Pharmaceutical giant Novo Nordisk has unveiled plans to invest £115m ($144.5m) over the next 10 years to build a new research centre in Oxford, in what has been described as major boost for the British pharmaceutical sector.
The Danish company confirmed on Monday (30 January) that the facility will employ approximately 100 academics and scientists, who will work on new treatments for type 2 diabetes. Mads Thomsen, Novo Nordisk's executive vice-president and chief science officer, added Oxford's history of "excellence" proved to be too big a pull to resist, despite Britain's decision to leave the European Union.
"Obviously we think the Brexit decision was unfortunate," he was quoted as saying by the BBC.
"That being said, Oxford University has been around for 800 years so the academic excellence and our company's ability to turn that into medicines hasn't really changed."
Thomsen added that while the research will carried out in Oxford, any new treatments are likely to be developed and produced in Denmark. The company will also receive the overwhelming majority of any commercial return deriving from the sale of a new treatment, although Oxford University will receive some recognition should the research be successful.
"You have to bear in mind the investment behind a new successful medicine is typically £500m which is mostly expensed by the company," he added.
David Gauke, Chief Secretary to the Treasury, said news of Novo Nordisk's investment was "a vote of confidence in the UK's position as a world-leader in science and research".
The Danish company is the latest pharmaceutical firm to commit to invest in Britain. In July, GlaxoSmithKline, delivered a major vote of confidence to the UK economy post-Brexit, after unveiling plans to invest an extra £275m on three different sites in the country.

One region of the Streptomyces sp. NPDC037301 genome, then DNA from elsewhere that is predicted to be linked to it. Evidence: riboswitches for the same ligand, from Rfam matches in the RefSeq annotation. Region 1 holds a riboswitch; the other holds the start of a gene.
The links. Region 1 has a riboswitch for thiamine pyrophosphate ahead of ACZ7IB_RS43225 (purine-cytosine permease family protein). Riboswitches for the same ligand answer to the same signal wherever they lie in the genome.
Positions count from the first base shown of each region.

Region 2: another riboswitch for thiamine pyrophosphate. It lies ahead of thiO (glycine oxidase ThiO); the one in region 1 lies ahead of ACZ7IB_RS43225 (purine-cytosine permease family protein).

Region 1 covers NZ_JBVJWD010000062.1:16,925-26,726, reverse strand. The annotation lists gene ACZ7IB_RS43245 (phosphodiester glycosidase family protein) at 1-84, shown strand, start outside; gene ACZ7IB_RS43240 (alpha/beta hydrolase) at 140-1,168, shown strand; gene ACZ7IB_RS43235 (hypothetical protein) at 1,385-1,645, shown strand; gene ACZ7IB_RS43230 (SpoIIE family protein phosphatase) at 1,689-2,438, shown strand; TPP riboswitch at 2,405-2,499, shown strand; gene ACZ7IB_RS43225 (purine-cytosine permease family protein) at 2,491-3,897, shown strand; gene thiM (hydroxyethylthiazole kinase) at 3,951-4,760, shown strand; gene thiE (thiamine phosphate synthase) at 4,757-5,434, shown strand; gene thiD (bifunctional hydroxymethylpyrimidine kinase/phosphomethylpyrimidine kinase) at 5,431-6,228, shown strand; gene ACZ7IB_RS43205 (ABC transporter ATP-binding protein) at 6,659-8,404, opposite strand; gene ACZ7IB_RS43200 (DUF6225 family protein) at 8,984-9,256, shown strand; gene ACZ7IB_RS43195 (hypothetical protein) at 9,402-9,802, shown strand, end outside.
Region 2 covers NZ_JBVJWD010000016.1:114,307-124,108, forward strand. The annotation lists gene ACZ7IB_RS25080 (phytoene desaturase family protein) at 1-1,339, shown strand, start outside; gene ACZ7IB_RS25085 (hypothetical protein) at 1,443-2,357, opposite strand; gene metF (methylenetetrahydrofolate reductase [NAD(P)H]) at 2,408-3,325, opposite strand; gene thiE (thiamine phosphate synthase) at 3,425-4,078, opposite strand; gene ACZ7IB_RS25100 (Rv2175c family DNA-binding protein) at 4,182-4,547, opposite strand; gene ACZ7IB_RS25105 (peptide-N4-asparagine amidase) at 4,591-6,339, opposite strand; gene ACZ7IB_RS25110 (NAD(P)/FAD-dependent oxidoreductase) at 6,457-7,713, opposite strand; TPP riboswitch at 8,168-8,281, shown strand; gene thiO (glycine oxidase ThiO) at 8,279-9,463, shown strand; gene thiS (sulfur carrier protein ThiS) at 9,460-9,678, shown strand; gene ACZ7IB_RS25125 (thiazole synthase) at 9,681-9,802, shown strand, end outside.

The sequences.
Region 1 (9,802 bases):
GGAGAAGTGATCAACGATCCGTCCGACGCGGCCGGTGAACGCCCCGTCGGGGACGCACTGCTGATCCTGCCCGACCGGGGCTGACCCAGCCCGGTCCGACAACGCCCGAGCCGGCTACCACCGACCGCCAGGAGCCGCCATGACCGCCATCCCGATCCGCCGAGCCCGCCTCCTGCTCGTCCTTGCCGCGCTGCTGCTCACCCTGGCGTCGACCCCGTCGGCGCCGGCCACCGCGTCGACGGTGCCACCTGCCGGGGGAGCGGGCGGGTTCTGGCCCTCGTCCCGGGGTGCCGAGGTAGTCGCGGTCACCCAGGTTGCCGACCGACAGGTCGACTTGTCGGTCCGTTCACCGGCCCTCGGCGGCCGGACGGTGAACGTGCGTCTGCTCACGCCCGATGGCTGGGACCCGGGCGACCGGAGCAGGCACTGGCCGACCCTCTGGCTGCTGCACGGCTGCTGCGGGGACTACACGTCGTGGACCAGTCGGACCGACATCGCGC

Similarly, sector peer AstraZeneca committed to the UK after announcing an investment of £330m into a new R&D centre in Cambridge.
Speaking to IBTimes UK in August, Jo Pisani, pharmaceutical and life science consulting leader at PwC, explained the sector's relative safety also stemmed from its exposure to foreign markets, which make it less exposed to radical economic shifts in Britain.
"With pressures on people movement and the risk of coming out of a harmonised EU regulatory system we need to publicise the positives about the UK and give multinationals in particular confidence to invest," she said.
However, the European Medicines Agency might soon have to relocate away from its London base, where it employs over 900 in Canary Wharf. Thomsen said while it was disappointing the agency, which has been based in the British capital since 1995, would have to relocate to Europe, he hoped most of the workforce would be moved to the continent.
"We hope as many of the current 900 staff as possible will follow it to its new home in the EU as it is in everyone's interest that there is as little disruption as possible for the journey of new medicines to patients," he said.